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Administrative Law

When Super Deference Is Not So Super

"Super Deference and Heightened Scrutiny" forthcoming in the Florida Law Review


Litigation over state and federal COVID-19 regulations has highlighted the potential conflict between public health measures and constitutionally protected liberties. Recent cases have implicated the constitutional protection of religious exercise, reproductive rights, and property rights, among other things. These cases also highlight that conflicts over regulatory measures may pit agency expertise against constitutional rights.

As a general matter, courts are quite deferential to federal agency policy judgments, particularly where such judgments are informed by scientific expertise. The degree of deference given to expert agency scientific judgments is so great that it is often referred to as "super deference." The reasons for this degree of deference are understandable, as courts lack the scientific expertise of agencies, but are nonetheless controversial.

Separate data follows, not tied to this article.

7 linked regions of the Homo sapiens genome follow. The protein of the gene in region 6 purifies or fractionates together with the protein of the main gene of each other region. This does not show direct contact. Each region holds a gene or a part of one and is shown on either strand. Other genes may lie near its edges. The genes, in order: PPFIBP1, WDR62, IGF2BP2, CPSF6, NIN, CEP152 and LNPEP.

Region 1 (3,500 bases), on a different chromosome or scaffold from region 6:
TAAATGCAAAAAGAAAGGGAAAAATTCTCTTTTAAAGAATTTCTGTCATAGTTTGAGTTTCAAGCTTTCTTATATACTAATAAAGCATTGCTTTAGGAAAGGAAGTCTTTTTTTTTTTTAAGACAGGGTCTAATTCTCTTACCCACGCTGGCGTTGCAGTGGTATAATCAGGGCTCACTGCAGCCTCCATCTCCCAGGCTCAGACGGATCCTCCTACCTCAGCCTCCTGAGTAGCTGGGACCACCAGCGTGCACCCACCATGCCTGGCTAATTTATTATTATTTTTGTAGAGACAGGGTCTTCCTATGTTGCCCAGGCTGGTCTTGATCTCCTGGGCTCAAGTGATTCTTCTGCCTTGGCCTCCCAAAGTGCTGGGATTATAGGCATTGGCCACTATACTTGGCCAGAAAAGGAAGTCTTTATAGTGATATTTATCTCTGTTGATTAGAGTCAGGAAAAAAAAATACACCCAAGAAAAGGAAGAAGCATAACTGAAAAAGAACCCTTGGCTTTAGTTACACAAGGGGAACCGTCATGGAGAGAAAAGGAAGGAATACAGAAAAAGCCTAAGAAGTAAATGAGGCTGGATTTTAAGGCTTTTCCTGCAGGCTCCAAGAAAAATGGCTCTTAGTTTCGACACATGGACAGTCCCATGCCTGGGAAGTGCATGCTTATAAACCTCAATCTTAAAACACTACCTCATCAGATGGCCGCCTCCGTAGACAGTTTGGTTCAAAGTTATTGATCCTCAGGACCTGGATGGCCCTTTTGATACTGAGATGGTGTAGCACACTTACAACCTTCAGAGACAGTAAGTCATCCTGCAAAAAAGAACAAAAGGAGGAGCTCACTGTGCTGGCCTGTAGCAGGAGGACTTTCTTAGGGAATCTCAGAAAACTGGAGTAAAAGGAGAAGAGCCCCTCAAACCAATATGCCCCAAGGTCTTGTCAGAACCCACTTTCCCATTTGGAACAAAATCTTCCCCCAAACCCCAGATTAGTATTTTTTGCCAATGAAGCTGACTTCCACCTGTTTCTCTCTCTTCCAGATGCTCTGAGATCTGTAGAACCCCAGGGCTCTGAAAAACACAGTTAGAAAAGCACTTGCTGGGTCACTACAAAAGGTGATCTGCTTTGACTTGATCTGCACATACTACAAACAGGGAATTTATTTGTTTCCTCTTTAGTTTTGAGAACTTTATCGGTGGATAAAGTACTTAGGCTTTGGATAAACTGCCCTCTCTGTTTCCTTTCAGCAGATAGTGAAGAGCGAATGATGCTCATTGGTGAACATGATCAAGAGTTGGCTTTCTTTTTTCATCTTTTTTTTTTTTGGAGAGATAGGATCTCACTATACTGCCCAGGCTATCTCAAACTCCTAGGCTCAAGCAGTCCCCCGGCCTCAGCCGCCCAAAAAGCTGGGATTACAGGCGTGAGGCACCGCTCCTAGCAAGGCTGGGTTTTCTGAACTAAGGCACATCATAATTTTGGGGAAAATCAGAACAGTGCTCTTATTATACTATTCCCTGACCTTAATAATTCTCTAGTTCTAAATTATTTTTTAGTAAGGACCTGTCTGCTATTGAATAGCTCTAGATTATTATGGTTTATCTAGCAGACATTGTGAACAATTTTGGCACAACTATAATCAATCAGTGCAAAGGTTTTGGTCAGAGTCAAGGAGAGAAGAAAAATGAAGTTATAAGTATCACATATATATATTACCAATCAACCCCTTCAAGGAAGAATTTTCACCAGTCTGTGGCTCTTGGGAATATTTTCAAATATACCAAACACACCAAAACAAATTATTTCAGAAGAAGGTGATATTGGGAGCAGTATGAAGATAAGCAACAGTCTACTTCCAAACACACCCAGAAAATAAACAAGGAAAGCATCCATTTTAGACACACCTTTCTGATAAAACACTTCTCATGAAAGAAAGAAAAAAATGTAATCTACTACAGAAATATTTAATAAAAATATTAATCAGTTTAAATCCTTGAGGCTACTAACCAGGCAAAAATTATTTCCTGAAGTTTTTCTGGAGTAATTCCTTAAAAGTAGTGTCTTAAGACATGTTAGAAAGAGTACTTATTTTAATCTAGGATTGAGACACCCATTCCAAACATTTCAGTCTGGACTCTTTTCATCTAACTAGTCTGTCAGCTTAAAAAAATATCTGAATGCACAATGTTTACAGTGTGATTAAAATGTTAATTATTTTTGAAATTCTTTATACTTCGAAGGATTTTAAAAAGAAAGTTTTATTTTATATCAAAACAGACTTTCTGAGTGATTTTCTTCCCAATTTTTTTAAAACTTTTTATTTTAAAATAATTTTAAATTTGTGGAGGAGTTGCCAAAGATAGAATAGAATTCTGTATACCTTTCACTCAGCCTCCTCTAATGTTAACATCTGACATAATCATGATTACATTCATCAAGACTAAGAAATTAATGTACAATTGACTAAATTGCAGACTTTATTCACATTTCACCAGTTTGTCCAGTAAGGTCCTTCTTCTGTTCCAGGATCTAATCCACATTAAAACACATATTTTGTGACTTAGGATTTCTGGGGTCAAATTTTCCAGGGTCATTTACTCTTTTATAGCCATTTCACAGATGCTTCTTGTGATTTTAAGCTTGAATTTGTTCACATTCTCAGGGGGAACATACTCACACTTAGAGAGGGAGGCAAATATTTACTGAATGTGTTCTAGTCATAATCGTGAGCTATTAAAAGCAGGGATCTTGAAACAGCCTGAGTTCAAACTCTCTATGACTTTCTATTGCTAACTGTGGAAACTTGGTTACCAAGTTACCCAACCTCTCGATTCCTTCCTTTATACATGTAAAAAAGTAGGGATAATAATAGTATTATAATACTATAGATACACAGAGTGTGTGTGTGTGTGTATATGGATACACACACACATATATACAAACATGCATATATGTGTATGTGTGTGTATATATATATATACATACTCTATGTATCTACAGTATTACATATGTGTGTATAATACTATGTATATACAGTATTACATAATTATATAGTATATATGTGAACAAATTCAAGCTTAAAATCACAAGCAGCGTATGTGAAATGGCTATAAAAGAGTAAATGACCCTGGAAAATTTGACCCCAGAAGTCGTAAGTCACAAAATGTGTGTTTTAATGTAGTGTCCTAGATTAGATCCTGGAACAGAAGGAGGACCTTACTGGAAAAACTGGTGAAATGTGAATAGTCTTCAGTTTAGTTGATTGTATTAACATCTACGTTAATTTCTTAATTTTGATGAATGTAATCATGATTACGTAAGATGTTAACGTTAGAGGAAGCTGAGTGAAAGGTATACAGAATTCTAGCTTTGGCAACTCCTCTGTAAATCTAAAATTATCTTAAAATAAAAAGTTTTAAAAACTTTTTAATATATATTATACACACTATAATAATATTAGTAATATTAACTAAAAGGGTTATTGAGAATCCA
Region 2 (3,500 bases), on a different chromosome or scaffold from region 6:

In "Super Deference and Heightened Scrutiny," forthcoming in the Florida Law Review, I explore the potential tension between judicial deference to federal agency scientific judgments and the application of heightened scrutiny, and argue that the latter should trump the former. I first became interested in this question in the context of commercial speech regulation, as federal agencies sometimes seek to restrict or compel commercial speech on questionable grounds, but then recognized the conflict had broader implications to other contexts in which heightened scrutiny is implicated.

I have posted a current draft of the paper on SSRN. Here is the abstract:

Judicial review of federal agency action is systematically deferential. Such deference is arguably at its peak where agencies address scientific and highly technical matters within their area of expertise. This is what some call "super deference." While there may be strong arguments for deferential review of agency scientific determinations as a general matter, there are reasons to question such deference when agency action implicates constitutional matters. In particular, where agency actions trigger heightened scrutiny, such as occurs when agency actions intrude upon expressly enumerated or otherwise recognized fundamental rights or adopt constitutionally suspect classifications, courts should not apply traditional levels of deference. This Article explains why the application of so-called "super deference" is inappropriate where federal agency action triggers heightened scrutiny, considers some of the potential implications of such a rule.

I am still tweaking a few parts, and I am still thinking about the implications of my argument for legislative findings (among other things), so substantive comments are welcome.